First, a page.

Скачать презентацию Regression with a Binary Dependent Variable Linear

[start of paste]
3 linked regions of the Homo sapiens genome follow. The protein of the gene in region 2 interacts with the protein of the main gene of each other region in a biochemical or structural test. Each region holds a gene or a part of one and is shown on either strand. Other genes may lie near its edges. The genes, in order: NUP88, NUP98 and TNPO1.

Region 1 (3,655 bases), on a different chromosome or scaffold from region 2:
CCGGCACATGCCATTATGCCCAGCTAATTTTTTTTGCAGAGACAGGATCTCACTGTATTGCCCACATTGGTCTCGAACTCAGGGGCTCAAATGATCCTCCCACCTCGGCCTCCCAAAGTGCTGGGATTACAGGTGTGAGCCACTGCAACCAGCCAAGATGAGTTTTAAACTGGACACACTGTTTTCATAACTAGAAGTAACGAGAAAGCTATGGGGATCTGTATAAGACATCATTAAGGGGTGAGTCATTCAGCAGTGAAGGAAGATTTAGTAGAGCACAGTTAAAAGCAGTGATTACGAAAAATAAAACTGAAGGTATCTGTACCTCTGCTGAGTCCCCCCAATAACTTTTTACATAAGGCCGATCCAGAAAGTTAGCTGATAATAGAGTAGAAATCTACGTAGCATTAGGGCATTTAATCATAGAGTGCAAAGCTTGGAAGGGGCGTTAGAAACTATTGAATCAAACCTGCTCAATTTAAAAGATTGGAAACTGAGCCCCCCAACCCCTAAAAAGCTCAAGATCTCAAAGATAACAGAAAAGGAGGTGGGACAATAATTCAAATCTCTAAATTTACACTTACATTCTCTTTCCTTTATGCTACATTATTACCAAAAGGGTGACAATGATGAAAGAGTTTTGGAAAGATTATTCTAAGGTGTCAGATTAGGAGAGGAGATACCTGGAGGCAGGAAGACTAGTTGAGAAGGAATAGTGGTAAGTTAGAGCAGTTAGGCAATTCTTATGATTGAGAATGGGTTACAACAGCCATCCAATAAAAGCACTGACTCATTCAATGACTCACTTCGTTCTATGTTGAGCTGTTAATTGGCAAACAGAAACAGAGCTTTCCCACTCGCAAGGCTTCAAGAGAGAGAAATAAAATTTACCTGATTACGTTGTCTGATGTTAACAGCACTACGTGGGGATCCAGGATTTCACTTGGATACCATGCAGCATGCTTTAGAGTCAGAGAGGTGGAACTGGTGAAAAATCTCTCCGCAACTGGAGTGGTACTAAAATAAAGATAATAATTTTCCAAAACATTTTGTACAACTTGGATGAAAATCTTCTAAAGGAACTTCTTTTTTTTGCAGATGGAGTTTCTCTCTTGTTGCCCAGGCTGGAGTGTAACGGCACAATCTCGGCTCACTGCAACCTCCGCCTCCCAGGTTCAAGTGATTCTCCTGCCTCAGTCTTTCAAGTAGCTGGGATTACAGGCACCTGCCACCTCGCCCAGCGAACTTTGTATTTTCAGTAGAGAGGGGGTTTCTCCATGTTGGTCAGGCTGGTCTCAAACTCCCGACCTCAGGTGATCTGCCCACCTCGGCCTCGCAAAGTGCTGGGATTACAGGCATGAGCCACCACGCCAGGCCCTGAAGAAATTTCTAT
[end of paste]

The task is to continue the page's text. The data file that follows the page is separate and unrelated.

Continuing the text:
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• Количество слайдов: 61 Regression with a Binary Dependent Variable Linear Probability Model p Probit and Logit Regression p n n p Probit Model Logit Regression Estimation and Inference n n n Nonlinear Least Squares Maximum Likelihood Marginal Effect Application p Misspecification p p So far the dependent variable (Y) has been continuous: n n district-wide average test score traffic fatality rate What if Y is binary? p Y = get into college; X= father’s years of education p Y = person smokes, or not; X = income p Y = mortgage application is accepted, or not; X=income, house characeteristics, marital status, race. Example: Mortgage denial and race The Boston Fed HMDA data set p Individual applications for single-family mortgages made in 1990 in the greater Boston area. p 2380 observations, collected under Home Mortgage Disclosure Act (HMDA). Variables p Dependent variable: n p Is the mortgage denied or accepted? Independent variables: n n n income, wealth, employment status other loan, property characteristics race of applicant The Linear Probability Model p A natural starting point is the linear regression model with a single regressor: But, p What does mean when Y is binary? Is ? p What does the line mean when Y is binary? p What does the predicted value mean when Y is binary? For example, what does = 0. 26 mean? Recall assumption #1: E(ui |Xi ) = 0, so When Y is binary, so When Y is binary, the linear regression model is called the linear probability model. p The predicted value is a probability: n n p = probability that Y=1 given x. = the predicted probability that Yi = 1, given X. = change in probability that Y = 1 for a given x: Example: linear probability model, HMDA data Mortgage denial v. ratio of debt payments to income (P/I ratio) in the HMDA data set Linear probability model: HMDA data p What is the predicted value for P/I ratio =. 3? p Calculating “effects”: increase P/I ratio from. 3 to. 4: p The effect on the probability of denial of an increase in P/I ratio from. 3 to. 4 is to increase the probability by. 061, that is, by 6. 1 percentage points. Next include black as a regressor: Predicted probability of denial: p for black applicant with P/I ratio =. 3: p p for white applicant with P/I ratio =. 3: difference =. 177 = 17. 7 percentage points. p Coefficient on black is significant at the 5% level. p The linear probability model: Summary Models probability as a linear function of X. p Advantages: p n n p Disadvantages: n n p simple to estimate and to interpret inference is the same as for multiple regression (need heteroskedasticity-robust standard errors) Does it make sense that the probability should be linear in X? Predicted probabilities can be < 0 or > 1! These disadvantages can be solved by using a nonlinear probability model: probit and logit regression. Probit and Logit Regression The problem with the linear probability model is that it models the probability of Y = 1 as being linear: Instead, we want: p 0 ≤ Pr(Y = 1|X) ≤ 1 for all X. p Pr(Y = 1|X) to be increasing in X (for > 0). This requires a nonlinear functional form for the probability. How about an “S-curve”. The probit model satisfies these conditions: p 0 ≤ Pr(Y = 1|X) ≤ 1 for all X. p Pr(Y = 1|X) to be increasing in X (for > 0). Probit regression models the probability that Y=1 using the cumulative standard normal distribution function, evaluated at Φ is the cumulative normal distribution function. p is the “z-value” or “z-index” of the probit model. Example: Suppose , so p p Pr(Y = 1|X =. 4) = area under the standard normal density to left of z = -. 8, which is Pr(Z ≤－0. 8) =. 2119 Why use the cumulative normal probability distribution? The “S-shape” gives us what we want: p 0 ≤ Pr(Y = 1|X) ≤ 1 for all X. p Pr(Y = 1|X) to be increasing in X (for > 0). p Easy to use - the probabilities are tabulated in the cumulative normal tables. p Relatively straightforward interpretation: p n n n z-value = is the predicted z-value, given X is the change in the z-value for a unit change in X Another way to see the probit model is through the interpretation of a latent variable. p Suppose there exists a latent variable , p where is unobserved. p The observed Y is 1 if , and is 0 if < 0. Note that implies homoscedasticity. In other words, Similarly, Furthermore, since we only can estimate and , not 0 , and separately. It is assumed that = 1. Therefore,  STATA Example: HMDA data, ctd. Positive coefficient: does this make sense? p Standard errors have usual interpretation. p Predicted probabilities: p p Effect of change in P/I ratio from. 3 to. 4: Pr(deny = =. 4) =. 159 Predicted probability of denial rises from. 097 to. 159. Probit regression with multiple regressors Φ is the cumulative normal distribution function. p is the “z-value” or “z-index” of the probit model. p is the effect on the z-score of a unit change in X 1, holding constant X 2. p   STATA Example: HMDA data, ctd. Is the coefficient on black statistically significant? p Estimated effect of race for P/I ratio =. 3: p p Difference in rejection probabilities =. 158 (15. 8 percentage points) Logit regression models the probability of Y = 1 as the cumulative standard logistic distribution function, evaluated at F is the cumulative logistic distribution function: where Example: Why bother with logit if we have probit? p Historically, logit is more convenient to compute. p In practice, very similar to probit.  Predicted probabilities from estimated probit and logit models usually are very close. Estimation and Inference p Probit model: p Estimation and inference n n n How to estimate and ? What is the sampling distribution of the estimators? Why can we use the usual methods of inference? First discuss nonlinear least squares (easier to explain). p Then discuss maximum likelihood estimation (what is actually done in practice). p Probit estimation by nonlinear least squares Recall OLS: The result is the OLS estimators and. In probit, we have a different regression function - the nonlinear probit model. So, we could estimate and by nonlinear least squares: p p Solving this yields the nonlinear least squares estimator of the probit coefficients. How to solve this minimization problem? p Calculus doesn’t give and explicit solution. p Must be solved numerically using the computer, e. g. by “trial and error” method of trying one set of values for O , then trying another, and another, . . . p Better idea: use specialized minimization algorithms. In practice, nonlinear least squares isn’t used because it isn’t efficient - an estimator with a smaller variance is. . . Probit estimation by maximum likelihood The likelihood function is the conditional density of Y 1, … , Yn given X 1, … , Xn, treated as a function of the unknown parameters and. p The maximum likelihood estimator (MLE) is the value of ( , ) that maximize the likelihood function. p The MLE is the value of ( , ) that best describe the full distribution of the data. p In large samples, the MLE is: n n n consistent. normally distributed. efficient (has the smallest variance of all estimators). Special case: the probit MLE with no X Y = 1 with probability p, =0 with probability (1 -p) (Bernoulli distribution) Data: Y 1, … , Yn, i. i. d. Derivation of the likelihood starts with the density of Y 1: so Joint density of (Y 1, Y 2): Because Y 1 and Y 2 are independent, Joint density of (Y 1, … , Yn): The likelihood is the joint density, treated as a function of the unknown parameters, which is p, p The MLE maximizes the likelihood. It is standard to work with the log likelihood, ln f (p; Y 1, … , Yn): Solving for p yields the MLE. That is, satisfies, The MLE in the “no-X” case (Bernoulli distribution): For Yi i. i. d. Bernoulli, the MLE is the “natural” estimator of p, the fraction of 1’s, which is YN. p We already know the essentials of inference: p n n p In large n, the sampling distribution of = is normally distributed. Thus inference is “as usual”: hypothesis testing via t-statistic, confidence interval as ± 1. 96 SE. STATA note: to emphasize requirement of large-n, the printout calls the t-statistic the z-statistic. The probit likelihood with one X The derivation starts with the density of Y 1, given X 1: p The probit likelihood function is the joint density of Y 1, … , Yn given X 1, … , Xn, treated as a function of , The probit likelihood function: Can’t solve for the maximum explicitly. p Must maximize using numerical methods. p As in the case of no X, in large samples: p n n p are consistent. are normally distributed. Their standard errors can be computed. Testing, confidence intervals proceeds as usual. For multiple X’s, see SW App. 11. 2. The logit likelihood with one X The only difference between probit and logit is the functional form used for the probability: Φ is replaced by the cumulative logistic function. p Otherwise, the likelihood is similar; for details see SW App. 11. 2. p As with probit, p n n are consistent. are normally distributed. Their standard errors can be computed. Testing, confidence intervals proceeds as usual. Measures of fit The and don’t make sense here (why? ). So, two other specialized measures are used: p The fraction correctly predicted = fraction of Y ’s for which predicted probability is >50% (if Yi = 1) or is <50% (if Yi = 0). p The pseudo-R 2 measure the fit using the likelihood function: measures the improvement in the value of the log likelihood, relative to having no X’s (see SW App. 9. 2). This simplifies to the R 2 in the linear model with normally distributed errors. Marginal Effect However, what we really care is not itself. We want to know how the change of X will affect the probability that Y = 1. For the probit model, where is pdf of the standard normal distribution. The effect of the change in X on Pr(Y = 1|X) depends on the value of X. In practice, we usually evalute the marginal effect at the sample average. i. e. The marginal effect is When X is binary, it is not clear what does the sample average mean. The marginal effect then measures the probability difference between X = 1 and X = 0. In STATA, the command dprobit reports the marginal effect, instead of Application to the Boston HMDA Data Mortgages (home loans) are an essential part of buying a home. p Is there differential access to home loans by race? p If two otherwise identical individuals, one white and one black, applied for a home loan, is there a difference in the probability of denial? p The HMDA Data Set Data on individual characteristics, property characteristics, and loan denial/acceptance. p The mortgage application process in 1990 -1991: p n n n p Go to a bank or mortgage company. Fill out an application (personal + financial info). Meet with the loan officer. Then the loan officer decides - by law, in a race-blind way. Presumably, the bank wants to make profitable loans, and the loan officer doesn’t want to originate defaults. The loan officer’s decision p Loan officer uses key financial variables: n n p P/I ratio housing expense-to-income ratio loan-to-value ratio personal credit history The decision rule is nonlinear: n n n loan-to-value ratio > 80% loan-to-value ratio > 95% (what happens in default? ) credit score Regression specifications linear probability model p probit Main problem with the regressions so far: potential omitted variable bias. All these enter the loan officer decision function, are or could be correlated with race: p wealth, type of employment p credit history p family status Variables in the HMDA data set. . p      Summary of Empirical Results Coefficients on the financial variables make sense. p Black is statistically significant in all specifications. p Race-financial variable interactions aren’t significant. p Including the covariates sharply reduces the effect of race on denial probability. p LPM, probit, logit: similar estimates of effect of race on the probability of denial. p Estimated effects are large in a “real world” sense. p Remaining threats to internal, external validity p Internal validity. n omitted variable bias p n n n what else is learned in the in-person interviews? functional form misspecification (no. . . ) measurement error (originally, yes; now, no. . . ) selection random sample of loan applications p define population to be loan applicants p n simultaneous causality (no) External validity p This is for Boston in 1990 -91. What about today? p Misspecification is a big prolem in the maximum likelihood estimation. We only consider the problem of heteroscedasticity. p By assuming = 1 in the probit model, we only estimate and in the likelihood function. If ui is heteroscedastic such that Var(ui) = , then we need to estimate , and. p p But the problem can be more than increasing number of parameters to be estimated. Suppose the heteroscedasticity is of the form then p The presence of heteroscedasticity causes inconsistency because the assumption of a constant is what allows us to identify 0 and. p To take a very particular but informative case, suppose that the heteroscedasticity takes the form , then It is clear that our estimates will be inconsistent for and , but consistent for and. p The problem of misspecification such as heteorscedasticity calls for the use of linear probability model where although with. White’s heteroscedasticity-consistent covariance matrix is not efficient, it is at least consistent. p Summary If Yi is binary, then E(Y|X) = Pr(Y=1|X). p Three models: p n n n linear probability model (linear multiple regression) probit (cumulative standard normal distribution) logit (cumulative standard logistic distribution) LPM, probit, logit all produce predicted probabilities. p Effect of ΔX is change in conditional probability that Y = 1. For logit and probit, this depends on the initial X. p Probit and logit are estimated via maximum likelihood. p n n Coefficients are normally distributed for large n. Large-n hypothesis testing, confidence intervals are as usual.